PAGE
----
this is far too big of an ambiguity to warrant the cutting of the men's track and field program.
Even hypothetically, if these ratios were deemed outside of the "legal limits", Title IX law states that universities must be in accordance with only ONE of the following:
1. Provide participation opportunities for women and men that are substantially proportionate to their respective rates of enrollment of full-time undergraduate students;
2. Demonstrate a history and continuing practice of program expansion for the underrepresented sex;
3. Fully and effectively accommodate the interests and abilities of the underrepresented sex; and,
The first policy was previously addressed in this letter and illustrated compliance. The second policy explains that the university must "demonstrate a history and continuing practice of program expansion for the underrepresented sex." The University of Minnesota has clearly fulfilled this stipulation. The addition of women's rowing in the early 2000s, and partial additions of the cheer and dance teams vividly illustrate compliance with this rule. The third policy claims that a university must "Fully and effectively accommodate the interests and abilities of the underrepresented sex." This is clearly a pattern shown by the University of Minnesota Athletic Department. A brand new women's basketball practice facility was finished in 2018. A state of the art track and field facility was built for the women's (and men's) track and field teams. The women's track and field team also received a state of the art locker room finished in 2020.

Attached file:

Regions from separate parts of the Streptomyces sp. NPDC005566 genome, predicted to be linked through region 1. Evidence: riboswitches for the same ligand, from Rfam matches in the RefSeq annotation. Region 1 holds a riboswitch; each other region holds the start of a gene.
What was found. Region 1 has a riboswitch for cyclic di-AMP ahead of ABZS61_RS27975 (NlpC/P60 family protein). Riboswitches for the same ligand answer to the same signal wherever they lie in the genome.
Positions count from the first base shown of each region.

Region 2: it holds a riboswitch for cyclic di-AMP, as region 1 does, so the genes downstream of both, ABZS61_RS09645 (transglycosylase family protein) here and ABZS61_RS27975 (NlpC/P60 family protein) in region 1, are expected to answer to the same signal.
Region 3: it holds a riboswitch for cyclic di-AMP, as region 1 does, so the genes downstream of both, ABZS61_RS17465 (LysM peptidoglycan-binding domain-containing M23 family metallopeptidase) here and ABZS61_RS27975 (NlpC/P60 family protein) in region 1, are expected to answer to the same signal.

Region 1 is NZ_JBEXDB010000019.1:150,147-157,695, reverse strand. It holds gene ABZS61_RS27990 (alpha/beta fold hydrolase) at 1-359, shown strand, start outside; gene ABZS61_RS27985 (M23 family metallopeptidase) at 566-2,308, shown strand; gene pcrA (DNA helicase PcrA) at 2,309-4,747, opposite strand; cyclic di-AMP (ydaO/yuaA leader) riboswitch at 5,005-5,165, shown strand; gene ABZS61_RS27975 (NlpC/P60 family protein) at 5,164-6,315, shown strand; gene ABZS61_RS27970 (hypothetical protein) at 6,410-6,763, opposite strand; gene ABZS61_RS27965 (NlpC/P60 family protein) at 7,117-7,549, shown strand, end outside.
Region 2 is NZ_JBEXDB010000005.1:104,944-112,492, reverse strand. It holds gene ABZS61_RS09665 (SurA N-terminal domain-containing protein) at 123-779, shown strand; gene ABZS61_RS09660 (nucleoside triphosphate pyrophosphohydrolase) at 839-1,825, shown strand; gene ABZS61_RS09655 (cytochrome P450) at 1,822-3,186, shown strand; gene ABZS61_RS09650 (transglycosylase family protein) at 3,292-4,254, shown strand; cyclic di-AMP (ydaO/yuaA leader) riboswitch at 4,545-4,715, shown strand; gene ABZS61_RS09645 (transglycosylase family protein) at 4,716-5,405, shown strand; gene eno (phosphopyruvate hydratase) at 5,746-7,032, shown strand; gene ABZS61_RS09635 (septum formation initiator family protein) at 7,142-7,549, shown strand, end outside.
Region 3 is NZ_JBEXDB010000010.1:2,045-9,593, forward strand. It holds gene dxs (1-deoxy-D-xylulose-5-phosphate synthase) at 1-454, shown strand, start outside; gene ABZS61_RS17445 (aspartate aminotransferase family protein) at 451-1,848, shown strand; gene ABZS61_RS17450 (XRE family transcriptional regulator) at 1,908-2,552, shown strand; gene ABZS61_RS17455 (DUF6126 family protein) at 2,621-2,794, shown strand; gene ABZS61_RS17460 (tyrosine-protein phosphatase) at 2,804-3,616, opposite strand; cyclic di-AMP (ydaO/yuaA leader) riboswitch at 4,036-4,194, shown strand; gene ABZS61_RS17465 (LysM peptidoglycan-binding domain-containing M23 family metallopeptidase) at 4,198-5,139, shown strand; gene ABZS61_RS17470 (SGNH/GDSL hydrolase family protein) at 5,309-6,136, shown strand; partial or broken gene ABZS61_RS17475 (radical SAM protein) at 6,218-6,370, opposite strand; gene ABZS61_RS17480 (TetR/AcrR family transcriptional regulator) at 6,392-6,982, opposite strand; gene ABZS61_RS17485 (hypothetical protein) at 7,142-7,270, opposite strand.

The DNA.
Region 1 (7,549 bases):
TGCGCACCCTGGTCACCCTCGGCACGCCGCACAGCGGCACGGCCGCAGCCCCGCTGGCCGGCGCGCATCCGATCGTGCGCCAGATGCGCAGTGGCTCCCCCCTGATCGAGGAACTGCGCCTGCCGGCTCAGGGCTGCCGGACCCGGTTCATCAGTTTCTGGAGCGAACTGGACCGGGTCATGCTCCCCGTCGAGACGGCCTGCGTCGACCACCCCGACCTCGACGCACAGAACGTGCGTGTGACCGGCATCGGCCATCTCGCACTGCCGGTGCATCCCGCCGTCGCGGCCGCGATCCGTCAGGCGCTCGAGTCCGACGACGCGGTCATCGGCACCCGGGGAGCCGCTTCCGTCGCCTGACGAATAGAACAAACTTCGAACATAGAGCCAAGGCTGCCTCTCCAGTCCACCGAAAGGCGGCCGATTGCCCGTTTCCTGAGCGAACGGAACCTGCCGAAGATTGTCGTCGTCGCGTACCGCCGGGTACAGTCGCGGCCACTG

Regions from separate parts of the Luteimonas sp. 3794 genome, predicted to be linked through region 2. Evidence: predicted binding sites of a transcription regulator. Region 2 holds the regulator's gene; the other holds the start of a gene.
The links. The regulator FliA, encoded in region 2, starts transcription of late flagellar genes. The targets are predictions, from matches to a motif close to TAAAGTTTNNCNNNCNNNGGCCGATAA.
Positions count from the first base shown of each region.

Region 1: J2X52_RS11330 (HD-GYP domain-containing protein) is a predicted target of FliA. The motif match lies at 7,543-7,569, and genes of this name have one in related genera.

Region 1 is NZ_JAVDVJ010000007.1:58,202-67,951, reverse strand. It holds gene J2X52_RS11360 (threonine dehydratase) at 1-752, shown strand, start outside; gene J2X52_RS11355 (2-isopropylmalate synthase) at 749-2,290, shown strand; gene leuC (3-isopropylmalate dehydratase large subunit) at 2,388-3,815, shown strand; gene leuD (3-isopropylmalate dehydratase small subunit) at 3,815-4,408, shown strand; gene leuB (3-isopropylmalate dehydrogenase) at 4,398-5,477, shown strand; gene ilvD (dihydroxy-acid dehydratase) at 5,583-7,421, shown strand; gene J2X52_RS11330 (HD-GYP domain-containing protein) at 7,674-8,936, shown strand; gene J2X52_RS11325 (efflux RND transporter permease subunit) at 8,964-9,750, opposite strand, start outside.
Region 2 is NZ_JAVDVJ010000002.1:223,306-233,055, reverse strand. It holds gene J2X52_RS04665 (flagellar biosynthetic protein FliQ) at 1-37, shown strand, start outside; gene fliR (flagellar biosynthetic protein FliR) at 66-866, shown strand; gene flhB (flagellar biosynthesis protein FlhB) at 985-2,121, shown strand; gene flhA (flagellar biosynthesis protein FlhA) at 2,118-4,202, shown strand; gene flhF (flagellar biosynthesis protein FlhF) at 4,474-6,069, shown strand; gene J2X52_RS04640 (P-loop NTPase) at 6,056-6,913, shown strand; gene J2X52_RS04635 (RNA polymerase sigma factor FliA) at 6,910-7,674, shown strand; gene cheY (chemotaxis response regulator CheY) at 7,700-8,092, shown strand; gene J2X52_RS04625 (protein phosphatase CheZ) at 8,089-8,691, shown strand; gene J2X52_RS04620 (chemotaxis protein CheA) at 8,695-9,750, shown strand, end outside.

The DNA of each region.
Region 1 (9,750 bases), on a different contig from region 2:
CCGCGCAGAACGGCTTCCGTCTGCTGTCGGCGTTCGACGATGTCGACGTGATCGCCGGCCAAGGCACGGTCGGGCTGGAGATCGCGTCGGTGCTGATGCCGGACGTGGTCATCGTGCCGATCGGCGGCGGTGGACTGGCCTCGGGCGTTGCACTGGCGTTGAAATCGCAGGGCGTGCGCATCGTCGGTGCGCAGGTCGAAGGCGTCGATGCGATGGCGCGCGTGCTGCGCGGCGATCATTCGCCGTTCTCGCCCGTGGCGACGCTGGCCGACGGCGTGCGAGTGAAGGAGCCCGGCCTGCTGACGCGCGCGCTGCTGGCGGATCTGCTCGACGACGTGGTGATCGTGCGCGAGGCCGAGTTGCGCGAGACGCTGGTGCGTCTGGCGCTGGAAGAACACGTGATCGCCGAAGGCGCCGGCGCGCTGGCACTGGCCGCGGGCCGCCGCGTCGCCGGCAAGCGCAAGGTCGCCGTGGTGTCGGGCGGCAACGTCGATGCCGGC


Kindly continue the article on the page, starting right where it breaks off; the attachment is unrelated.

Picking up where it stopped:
There are plenty of more examples to pick from, but clearly this institution is "accommodating the interests and abilities of the underrepresented sex." Clearly, the University of Minnesota is in compliance with Title IX policy. This discredits Coyle's claim that the track and field programs were cut due to noncompliance with Title IX.
Finally, I would like to discuss the issue of diversity in the University of Minnesota Athletic Department. Cutting the track and field team vastly cuts the diversity of the athletic department. The men's team had athletes from 8 different countries. The University of Minnesota claims to "Actively promote an inclusive and diverse community" ("Diversity and Inclusion," n.d.). By cutting one of the most diverse programs in the athletic department, not to
mention in the Big Ten, they are violating their own diversity policy.
If you choose to cut the men's track and field team, you would be letting off irresponsible and greedy spending by the athletic department without any accountability. You would be letting off an athletic department that preaches diversity, but whose actions illustrate otherwise. This has become a continuing trend around NCAA athletics. If you vote to cut these programs, you fail the state of Minnesota, and the entire fan base by falling into the selfish pit of pushing non-revenue, and olympic sports to the side. If these proposals are approved you set in motion a path to kill track and field at the NCAA level. Other prestigious programs will follow, and the most viewed olympic sport will be put into serious difficulty in the NCAA.
To conclude, Mark Coyle stated, "We have been one of the most resourceful athletic departments in the NCAA." This is a bogus claim, backed by absolutely no fact, and if you look at the problem at its core, it is due to irresponsible leadership and financial management by Mark Coyle himself. Don't let this set the precedent and let him off the hook, while permanently
damaging the sport of track and field in Minnesota and beyond. I, and thousands of others, urge you to vote against Mark Coyle's proposal to cut the Men's Track and Field Teams at the University of Minnesota.